Sheffield United: New front opens in the battle to keep Norway's Sander Berge
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But speaking as the midfielder prepares to begin pre-season training at Bramall Lane, after being granted extra time off following the recent round of Nations League games, Paul Heckingbottom has no plans to discuss the situation with a footballer he admitted earlier this week can help United regain Premier League status.
“I had a chat with Sander at the end of last term,” Heckingbottom confirmed. “So we’ve done that. We only need to talk about football now. For me, he knows what I think of him. And we know how good he is and how good he can be. If we’re looking at what a promotion looks like then, yes, definitely I see him as being a part of that side.”
Heckingbottom was speaking to three different audiences when he addressed Berge’s position at United yesterday afternoon: The assembled audience of journalists, who had ostensibly gathered to discuss the publication of the 2022/23 schedule, his board of directors and of course the £22m signing himself. Keen to avoid speculation about Berge’s future becoming a distraction, particularly as he attempts to focus on in-coming transfers, Heckingbottom acknowledged there is “nothing” he “can do” if someone chooses to meet the £35m release clause contained within the 24-year-old’s contract.
But after pointedly reminding Berge that United’s coaching staff have helped make him a better player than the one which arrived in England midday through their 2019/20 campaign, it was the comments Heckingbottom appeared to direct towards United’s hierarchy which formed the most intriguing part of his address. Suggestions they could be prepared to accept a bid which offers them a return on their investment, rather than hold out for the full amount Berge’s suitors know will trigger his exit, Heckingbottom reminded that successful sides don’t voluntarily do anything which “weakens” their position.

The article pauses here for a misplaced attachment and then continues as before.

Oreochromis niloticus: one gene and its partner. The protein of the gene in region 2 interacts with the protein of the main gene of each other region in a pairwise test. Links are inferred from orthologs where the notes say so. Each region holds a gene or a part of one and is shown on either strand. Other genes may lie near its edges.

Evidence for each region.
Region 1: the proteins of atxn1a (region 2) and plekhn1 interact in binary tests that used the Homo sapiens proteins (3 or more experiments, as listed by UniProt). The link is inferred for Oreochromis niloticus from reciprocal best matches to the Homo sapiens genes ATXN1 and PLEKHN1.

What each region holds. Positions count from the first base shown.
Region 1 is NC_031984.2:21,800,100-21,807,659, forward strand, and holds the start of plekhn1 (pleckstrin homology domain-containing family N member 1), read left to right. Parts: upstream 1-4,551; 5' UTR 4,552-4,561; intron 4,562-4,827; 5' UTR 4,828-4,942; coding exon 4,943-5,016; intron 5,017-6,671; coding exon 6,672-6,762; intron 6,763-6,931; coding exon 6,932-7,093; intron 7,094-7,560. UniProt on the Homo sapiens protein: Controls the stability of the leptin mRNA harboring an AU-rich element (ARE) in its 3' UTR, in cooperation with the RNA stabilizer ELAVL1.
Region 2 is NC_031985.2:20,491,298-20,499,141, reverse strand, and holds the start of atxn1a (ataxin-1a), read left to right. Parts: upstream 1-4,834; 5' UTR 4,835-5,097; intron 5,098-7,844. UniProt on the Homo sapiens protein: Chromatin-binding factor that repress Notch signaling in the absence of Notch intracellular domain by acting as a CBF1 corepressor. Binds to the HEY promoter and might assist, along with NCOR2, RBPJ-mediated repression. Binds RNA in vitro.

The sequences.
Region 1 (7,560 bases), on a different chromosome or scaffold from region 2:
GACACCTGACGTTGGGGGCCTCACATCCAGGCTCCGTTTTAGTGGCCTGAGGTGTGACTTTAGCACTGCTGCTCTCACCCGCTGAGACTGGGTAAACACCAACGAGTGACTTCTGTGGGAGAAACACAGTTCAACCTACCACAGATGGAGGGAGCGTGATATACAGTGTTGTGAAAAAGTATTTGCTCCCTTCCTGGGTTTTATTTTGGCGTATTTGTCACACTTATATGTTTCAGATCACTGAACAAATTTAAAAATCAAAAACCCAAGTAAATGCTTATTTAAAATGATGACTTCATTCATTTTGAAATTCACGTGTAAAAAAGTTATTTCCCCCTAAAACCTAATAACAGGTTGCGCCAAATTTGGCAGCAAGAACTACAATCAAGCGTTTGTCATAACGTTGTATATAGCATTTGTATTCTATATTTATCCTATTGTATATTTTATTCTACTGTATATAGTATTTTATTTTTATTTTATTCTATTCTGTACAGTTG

“You’re always judged on results,” he said. “Whether you are a manager, a coach, a player or a CEO or owner. That’s what it always boils down to. Results.”
Together with every other member of United’s squad, Berge’s wages were reduced following last month’s defeat by Nottingham Forest in the play-off semi-finals. Still one of its highest earners, having become the most expensive purchase in United’s history when he left Genk, that salary cut is also likely to have strengthened Berge’s resolve to engineer a move.
Aware his employers are not in a position to compete financially with Leeds and others who have been credited with an interest in acquiring his services, Heckingbottom’s pitch to Berge revolves around the improvements he, together with assistant Stuart McCall and Jack Lester, have made to his game.
Having initially struggled to justify his fee, Berge’s fortunes were transformed when United deployed him in a more advanced role following Heckingbottom’s appointment in November. Berge netted five times in his final 12 domestic outings last season.
“He’s never been known as a goalscorer but he can get even better at it,” Heckingbottom said. “His shots from distance we can improve on. He’s got one hell of a strike on him.”